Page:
Saturday, August 29, 2020

Rest in Peace Chadwick Boseman


The Fairytale of Alphonso Davies


"Davies is already on the fast-track to becoming a global soccer star, playing a key role as Bayern Munich won a famous “treble” of trophies including the Bundesliga league title in Germany, the main domestic cup competition and the prestigious UEFA Champions League—Europe’s top competition and the most prestigious title in world club soccer. He was also voted as Bayern’s Rookie of the Year.

By almost any standards it’s a stunning rise to stardom for a player many mainstream soccer fans had never even heard of two years ago.

In the process, Davies has set records, including becoming the first Canadian international to win the Champions League. But Davies isn’t new to rewriting the record books. His $13 million transfer fee made him the most expensive MLS player ever. And, after featuring at the 2017 CONCACAF Gold Cup at 16, he became the youngest player ever for Canada’s men’s national team. He also became Canada’s youngest ever goalscorer as well as the youngest player to score at the CONCACAF Gold Cup.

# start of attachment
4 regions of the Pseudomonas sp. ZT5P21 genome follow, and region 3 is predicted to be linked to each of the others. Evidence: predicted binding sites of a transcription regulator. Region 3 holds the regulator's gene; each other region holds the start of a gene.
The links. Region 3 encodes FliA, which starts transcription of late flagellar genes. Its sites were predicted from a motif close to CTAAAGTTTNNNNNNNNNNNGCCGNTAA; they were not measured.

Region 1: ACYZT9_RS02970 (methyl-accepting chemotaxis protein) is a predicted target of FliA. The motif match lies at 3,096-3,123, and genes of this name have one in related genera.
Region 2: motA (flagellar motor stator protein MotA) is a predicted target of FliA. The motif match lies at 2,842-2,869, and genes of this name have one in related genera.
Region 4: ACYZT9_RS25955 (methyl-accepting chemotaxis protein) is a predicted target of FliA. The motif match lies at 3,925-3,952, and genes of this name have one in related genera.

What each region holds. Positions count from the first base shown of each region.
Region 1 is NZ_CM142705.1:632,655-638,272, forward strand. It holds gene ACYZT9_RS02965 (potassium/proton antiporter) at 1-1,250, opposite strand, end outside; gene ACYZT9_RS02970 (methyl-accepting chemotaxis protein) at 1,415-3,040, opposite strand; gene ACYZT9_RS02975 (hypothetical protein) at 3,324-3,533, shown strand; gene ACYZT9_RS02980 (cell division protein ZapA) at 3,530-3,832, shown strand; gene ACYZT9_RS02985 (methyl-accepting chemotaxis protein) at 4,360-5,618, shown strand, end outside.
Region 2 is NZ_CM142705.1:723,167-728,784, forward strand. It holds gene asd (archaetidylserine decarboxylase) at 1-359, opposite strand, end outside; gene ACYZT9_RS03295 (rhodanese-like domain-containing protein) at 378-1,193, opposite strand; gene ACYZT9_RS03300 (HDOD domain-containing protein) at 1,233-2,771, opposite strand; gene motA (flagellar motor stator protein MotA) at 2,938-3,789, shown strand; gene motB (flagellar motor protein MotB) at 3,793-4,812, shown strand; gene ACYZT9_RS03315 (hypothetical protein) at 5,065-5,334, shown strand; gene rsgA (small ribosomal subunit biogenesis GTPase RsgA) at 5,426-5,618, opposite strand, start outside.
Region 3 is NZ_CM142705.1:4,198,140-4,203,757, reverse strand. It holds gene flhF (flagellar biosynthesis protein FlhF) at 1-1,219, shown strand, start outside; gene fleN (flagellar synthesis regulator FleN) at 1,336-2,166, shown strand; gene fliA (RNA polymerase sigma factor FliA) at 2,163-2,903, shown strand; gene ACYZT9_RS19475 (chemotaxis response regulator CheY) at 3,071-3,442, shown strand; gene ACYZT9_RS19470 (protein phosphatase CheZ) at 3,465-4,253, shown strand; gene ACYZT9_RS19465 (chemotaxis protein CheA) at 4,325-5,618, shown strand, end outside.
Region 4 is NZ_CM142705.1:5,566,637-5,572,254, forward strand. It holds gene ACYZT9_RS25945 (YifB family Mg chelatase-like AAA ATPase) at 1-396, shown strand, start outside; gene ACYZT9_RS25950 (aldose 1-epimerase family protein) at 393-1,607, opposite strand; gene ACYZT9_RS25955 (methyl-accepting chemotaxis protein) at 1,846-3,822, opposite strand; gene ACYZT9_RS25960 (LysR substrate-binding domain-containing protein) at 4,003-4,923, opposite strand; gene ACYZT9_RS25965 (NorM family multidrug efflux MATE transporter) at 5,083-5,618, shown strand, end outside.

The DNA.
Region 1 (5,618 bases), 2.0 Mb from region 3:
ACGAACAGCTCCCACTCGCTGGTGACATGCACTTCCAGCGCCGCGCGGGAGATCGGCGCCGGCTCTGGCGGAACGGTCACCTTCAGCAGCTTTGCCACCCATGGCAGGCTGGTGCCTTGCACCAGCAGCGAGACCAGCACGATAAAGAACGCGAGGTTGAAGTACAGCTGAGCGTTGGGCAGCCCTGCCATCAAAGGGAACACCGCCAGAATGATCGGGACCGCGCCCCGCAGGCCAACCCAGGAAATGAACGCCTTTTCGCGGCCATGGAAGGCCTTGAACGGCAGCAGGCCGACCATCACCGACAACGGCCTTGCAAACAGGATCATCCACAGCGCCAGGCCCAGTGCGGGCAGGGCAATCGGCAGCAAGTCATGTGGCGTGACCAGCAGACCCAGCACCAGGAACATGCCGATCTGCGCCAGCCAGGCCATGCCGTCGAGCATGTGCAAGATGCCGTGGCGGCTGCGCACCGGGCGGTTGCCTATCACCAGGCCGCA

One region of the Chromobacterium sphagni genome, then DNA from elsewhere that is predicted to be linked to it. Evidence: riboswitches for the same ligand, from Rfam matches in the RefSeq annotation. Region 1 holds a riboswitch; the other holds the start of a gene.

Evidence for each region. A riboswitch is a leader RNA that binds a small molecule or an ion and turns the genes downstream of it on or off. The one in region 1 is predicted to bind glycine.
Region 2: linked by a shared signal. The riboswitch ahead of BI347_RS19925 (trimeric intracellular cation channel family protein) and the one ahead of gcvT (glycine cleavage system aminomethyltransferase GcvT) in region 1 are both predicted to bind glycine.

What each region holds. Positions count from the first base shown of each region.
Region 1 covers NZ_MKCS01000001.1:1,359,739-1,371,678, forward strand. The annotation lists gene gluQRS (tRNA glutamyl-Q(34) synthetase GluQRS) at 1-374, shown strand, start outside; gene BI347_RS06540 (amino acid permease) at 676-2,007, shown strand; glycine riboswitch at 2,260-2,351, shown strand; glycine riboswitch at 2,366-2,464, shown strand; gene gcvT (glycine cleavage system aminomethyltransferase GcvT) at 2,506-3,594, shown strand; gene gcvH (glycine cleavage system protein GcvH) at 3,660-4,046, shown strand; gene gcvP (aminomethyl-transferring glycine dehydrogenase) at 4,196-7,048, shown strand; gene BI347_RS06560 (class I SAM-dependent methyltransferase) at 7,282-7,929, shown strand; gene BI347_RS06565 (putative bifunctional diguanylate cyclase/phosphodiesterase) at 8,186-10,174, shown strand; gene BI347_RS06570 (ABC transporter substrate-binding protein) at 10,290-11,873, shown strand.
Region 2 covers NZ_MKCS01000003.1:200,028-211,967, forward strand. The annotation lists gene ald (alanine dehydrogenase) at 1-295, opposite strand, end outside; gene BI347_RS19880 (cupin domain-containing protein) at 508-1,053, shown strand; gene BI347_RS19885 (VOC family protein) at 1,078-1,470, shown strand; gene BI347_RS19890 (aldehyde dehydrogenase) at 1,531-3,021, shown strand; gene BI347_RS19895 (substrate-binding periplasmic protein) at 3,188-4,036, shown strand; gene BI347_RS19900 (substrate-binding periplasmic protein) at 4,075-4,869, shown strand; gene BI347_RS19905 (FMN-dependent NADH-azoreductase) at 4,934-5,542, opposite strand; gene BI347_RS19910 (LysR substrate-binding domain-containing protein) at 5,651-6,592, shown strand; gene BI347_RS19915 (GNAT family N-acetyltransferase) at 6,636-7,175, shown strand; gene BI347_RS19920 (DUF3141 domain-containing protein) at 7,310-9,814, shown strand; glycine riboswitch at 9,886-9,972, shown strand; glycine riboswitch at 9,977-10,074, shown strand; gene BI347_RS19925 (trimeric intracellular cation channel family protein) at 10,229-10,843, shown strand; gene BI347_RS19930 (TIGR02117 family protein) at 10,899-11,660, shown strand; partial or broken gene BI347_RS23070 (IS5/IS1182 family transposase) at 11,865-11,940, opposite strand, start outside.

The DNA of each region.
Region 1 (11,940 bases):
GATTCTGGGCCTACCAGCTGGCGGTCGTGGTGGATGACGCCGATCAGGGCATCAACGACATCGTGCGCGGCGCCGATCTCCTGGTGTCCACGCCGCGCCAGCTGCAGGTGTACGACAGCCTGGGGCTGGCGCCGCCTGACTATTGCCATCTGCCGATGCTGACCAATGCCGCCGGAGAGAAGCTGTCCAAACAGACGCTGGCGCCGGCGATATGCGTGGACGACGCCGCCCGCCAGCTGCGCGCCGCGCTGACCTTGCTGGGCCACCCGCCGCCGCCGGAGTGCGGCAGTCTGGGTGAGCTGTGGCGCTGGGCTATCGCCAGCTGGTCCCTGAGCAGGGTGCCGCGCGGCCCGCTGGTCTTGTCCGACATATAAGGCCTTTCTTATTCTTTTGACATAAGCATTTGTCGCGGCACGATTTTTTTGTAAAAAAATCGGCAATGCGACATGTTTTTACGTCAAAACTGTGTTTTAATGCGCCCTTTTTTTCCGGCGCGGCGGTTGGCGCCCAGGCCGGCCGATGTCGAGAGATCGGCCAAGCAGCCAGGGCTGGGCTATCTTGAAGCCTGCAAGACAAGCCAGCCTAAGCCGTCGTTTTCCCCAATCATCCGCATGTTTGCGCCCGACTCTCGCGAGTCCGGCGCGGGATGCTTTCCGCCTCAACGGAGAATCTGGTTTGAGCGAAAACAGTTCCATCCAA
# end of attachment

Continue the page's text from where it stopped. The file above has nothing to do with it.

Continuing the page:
By most standards for young soccer players, Davies is living the dream. But that dream was very nearly crushed even before it started as he was born in a Ghanaian refugee camp to Liberian parents fleeing a brutal civil war which left more than 150,000 dead and nearly half a million people displaced. At the age of five, he arrived in Canada with his parents as refugees and soon began turning heads at local soccer training pitches and became the first player born in the 2000s to play in an MLS match after making his debut at 16 for Vancouver Whitecaps.

At a time when several Western countries in Europe, UK and the US are having heated political debates about keeping out refugees, Davies’ journey serves as the rare case which shows the other side of some of the unsavory discourse. "

Redesigning Taiwan's Passport